Thursday, August 11, 2016

The wonders of Seven



The wonders of Seven
Where do I begin? Should I start by waxing lyricals on the amazing music or that the dance was so divine, the mother goddess herself decided to dance for us?

Sapthashree presented by the talented dancers of Suvarna Fine Arts and its founder Ajith Bhaskar Dass was an evening of enthralling music and exhilarating dance.

I first watched Suvarna in 2010 during Raghava Yadha as part of the dance reviews I was writing for Asiadancechannel and have since been a fan of the stories that Ajith brings in his dance productions.
This year’s exhilarating combination of dance and music brought me back to the memories of another Suvarna production, the haunting music of Vishmaya Vriksha in 2011 by G.S. Rajan, T.S. Lazar & Achutyan Shashidaran Nair or Bhumi Pranam by Achutyan Shashidaran Nair in 2012.

There is no dance without music for it is only with music than the dancers efforts shine as the music stirs your soul and the dance awakens your imagination.

This year Ajith took to the team of 7 or saptha and presented 4 dance numbers in a continuous programme. This is something I’ve always found interesting with Suvarna productions. That he takes one core unit and weaves different stories and experiences into a production. The number has numerous references in the Indian mythology right down to the fact that Triputha thala is a set of 7 beats – takita takadhmi.

Divine Music

Soul wrenching.

That was what the music was. The music composers K. Venkateshwaran (who was also the vocalist for the production) and Dr S Vasudevan have done such an amazing job with the music. Every point or expression they wanted to emphasis through their music was clearly encapsulated in the tunes and lyrics. They seemed to have pandered to every creative request of the dance director, the music dances on its own, vibrating through the soul. Both the Saptha Shakthi and Saptha Tarangini are stunning original compositions, so beautifully rich and so emotionally stirring. K. Venkateshwaran brought out the musics beautiful essence in his soulful rendition of his creation.  At some points of the performance, I wasn’t sure of whom to watch, the musicians or the dancers. Both were equally dazzling.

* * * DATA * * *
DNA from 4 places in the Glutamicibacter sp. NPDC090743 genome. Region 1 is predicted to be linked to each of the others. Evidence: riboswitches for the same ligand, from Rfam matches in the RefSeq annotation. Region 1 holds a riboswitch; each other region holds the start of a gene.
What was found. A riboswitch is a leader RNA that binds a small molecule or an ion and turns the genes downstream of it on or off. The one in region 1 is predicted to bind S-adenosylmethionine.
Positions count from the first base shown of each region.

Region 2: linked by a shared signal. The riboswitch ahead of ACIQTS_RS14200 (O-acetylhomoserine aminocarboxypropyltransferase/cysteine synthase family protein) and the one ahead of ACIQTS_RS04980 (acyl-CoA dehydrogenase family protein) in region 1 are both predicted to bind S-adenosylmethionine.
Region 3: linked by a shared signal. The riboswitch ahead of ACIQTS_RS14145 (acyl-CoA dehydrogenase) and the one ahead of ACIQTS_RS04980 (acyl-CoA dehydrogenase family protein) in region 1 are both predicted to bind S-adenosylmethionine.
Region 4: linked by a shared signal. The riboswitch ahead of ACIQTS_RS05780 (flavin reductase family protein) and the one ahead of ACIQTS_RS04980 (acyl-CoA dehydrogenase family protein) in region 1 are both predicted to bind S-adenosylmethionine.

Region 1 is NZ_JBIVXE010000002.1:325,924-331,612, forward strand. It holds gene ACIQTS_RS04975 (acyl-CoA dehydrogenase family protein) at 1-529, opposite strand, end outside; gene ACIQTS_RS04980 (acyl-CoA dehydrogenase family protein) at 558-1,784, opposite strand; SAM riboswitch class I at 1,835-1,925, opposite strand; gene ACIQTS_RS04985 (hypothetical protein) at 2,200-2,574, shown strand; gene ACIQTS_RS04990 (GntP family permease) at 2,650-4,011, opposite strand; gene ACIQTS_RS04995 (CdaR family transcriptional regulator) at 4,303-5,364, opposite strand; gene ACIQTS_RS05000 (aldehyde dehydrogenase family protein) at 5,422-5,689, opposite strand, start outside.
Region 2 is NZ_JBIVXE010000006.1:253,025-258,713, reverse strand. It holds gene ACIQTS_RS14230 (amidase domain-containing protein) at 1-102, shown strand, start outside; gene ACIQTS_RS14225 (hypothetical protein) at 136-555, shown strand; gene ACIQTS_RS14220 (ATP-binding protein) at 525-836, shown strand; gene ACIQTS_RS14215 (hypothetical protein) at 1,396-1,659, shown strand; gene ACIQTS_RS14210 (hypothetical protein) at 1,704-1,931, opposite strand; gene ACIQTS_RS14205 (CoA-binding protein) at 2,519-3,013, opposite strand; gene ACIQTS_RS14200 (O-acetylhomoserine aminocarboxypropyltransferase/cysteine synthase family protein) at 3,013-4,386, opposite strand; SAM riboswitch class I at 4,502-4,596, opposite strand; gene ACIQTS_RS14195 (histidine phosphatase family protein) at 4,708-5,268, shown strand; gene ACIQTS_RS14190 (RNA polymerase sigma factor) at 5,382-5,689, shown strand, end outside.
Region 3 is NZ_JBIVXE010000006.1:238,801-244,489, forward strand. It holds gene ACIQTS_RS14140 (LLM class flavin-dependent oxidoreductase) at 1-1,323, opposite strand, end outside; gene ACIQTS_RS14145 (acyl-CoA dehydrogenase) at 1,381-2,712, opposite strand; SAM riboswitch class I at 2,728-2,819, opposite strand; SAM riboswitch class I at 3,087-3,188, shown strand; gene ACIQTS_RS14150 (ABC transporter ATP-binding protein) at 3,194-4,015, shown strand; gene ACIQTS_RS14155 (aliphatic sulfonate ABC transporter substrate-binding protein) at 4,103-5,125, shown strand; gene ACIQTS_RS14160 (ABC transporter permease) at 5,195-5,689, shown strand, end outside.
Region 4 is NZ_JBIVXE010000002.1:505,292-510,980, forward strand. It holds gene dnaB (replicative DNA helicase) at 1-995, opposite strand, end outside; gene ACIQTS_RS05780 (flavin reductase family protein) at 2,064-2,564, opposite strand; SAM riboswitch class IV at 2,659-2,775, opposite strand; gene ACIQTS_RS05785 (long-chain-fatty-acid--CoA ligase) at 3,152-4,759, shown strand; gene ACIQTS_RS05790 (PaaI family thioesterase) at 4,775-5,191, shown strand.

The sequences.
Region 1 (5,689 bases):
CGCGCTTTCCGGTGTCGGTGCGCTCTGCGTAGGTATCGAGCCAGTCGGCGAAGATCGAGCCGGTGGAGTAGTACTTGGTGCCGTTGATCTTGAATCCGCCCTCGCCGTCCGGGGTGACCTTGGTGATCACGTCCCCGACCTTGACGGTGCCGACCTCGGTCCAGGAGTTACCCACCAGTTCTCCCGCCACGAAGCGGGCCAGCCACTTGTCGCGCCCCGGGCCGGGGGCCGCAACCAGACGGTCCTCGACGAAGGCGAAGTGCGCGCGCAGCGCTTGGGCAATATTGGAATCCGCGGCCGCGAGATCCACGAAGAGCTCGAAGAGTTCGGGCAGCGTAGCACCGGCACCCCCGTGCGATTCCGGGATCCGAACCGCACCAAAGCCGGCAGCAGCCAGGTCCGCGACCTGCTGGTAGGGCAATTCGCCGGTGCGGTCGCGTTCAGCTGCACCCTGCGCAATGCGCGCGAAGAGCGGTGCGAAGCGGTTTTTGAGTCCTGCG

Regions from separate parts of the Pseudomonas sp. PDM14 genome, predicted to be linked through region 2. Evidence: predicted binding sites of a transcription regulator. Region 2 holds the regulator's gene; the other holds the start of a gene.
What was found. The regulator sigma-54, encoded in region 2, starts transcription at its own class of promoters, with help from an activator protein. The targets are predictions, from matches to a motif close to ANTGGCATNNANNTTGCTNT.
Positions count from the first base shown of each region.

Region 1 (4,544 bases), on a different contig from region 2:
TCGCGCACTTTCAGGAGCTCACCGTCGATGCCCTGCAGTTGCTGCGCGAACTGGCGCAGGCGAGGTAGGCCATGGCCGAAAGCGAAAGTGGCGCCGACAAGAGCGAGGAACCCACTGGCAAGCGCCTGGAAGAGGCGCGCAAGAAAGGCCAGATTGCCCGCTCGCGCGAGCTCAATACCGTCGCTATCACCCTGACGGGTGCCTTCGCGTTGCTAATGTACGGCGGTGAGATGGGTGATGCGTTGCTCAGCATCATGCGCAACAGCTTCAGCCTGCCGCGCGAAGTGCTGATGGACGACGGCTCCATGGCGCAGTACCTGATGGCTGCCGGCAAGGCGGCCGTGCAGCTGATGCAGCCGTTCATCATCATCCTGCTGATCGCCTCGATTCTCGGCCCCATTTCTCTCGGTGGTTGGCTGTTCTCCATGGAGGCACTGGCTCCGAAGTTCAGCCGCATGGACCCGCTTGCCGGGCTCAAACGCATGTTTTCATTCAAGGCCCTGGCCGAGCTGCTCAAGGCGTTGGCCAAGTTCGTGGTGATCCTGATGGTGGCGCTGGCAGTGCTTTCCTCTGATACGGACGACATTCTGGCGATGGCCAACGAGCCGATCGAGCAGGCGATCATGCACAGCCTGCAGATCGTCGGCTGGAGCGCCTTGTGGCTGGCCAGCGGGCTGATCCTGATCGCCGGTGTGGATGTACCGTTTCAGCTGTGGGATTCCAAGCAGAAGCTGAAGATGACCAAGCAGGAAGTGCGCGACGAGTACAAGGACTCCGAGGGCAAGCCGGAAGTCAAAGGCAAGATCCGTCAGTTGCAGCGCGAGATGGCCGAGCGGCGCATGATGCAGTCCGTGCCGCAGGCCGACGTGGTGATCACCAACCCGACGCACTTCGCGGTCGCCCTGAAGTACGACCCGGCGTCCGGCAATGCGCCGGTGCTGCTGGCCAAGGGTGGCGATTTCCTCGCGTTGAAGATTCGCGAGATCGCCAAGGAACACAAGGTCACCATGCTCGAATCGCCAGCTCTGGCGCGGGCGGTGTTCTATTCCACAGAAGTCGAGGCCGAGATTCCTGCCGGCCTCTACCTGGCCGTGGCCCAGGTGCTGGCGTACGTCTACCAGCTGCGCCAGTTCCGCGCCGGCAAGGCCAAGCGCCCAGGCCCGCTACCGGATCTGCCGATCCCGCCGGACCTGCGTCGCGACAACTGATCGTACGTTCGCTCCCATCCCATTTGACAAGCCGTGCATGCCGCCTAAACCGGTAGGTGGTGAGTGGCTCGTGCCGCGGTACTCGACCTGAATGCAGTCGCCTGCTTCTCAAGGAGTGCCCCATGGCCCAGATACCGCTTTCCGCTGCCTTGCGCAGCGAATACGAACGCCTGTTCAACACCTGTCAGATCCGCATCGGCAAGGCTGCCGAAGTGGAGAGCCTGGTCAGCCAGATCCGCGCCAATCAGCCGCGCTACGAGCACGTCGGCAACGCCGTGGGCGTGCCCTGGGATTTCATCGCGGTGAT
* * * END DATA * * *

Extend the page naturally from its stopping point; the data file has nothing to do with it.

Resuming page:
He was amply supported by the brilliant nattuvangist Sajilal Narayanan who added even more drama to the performance. Achyuthan Sashidaran Nair on the violin was as brilliant as usual. Any performance with him on the musician list, is always a delight to the years. I was surprised at Theban Arumugams mirdangam playing. He was excellent this time as compared to when I heard him years ago in a similar setting. Matching the dancers rhythmic adavus with his crisp beats on the mirdangam that were a story on its own.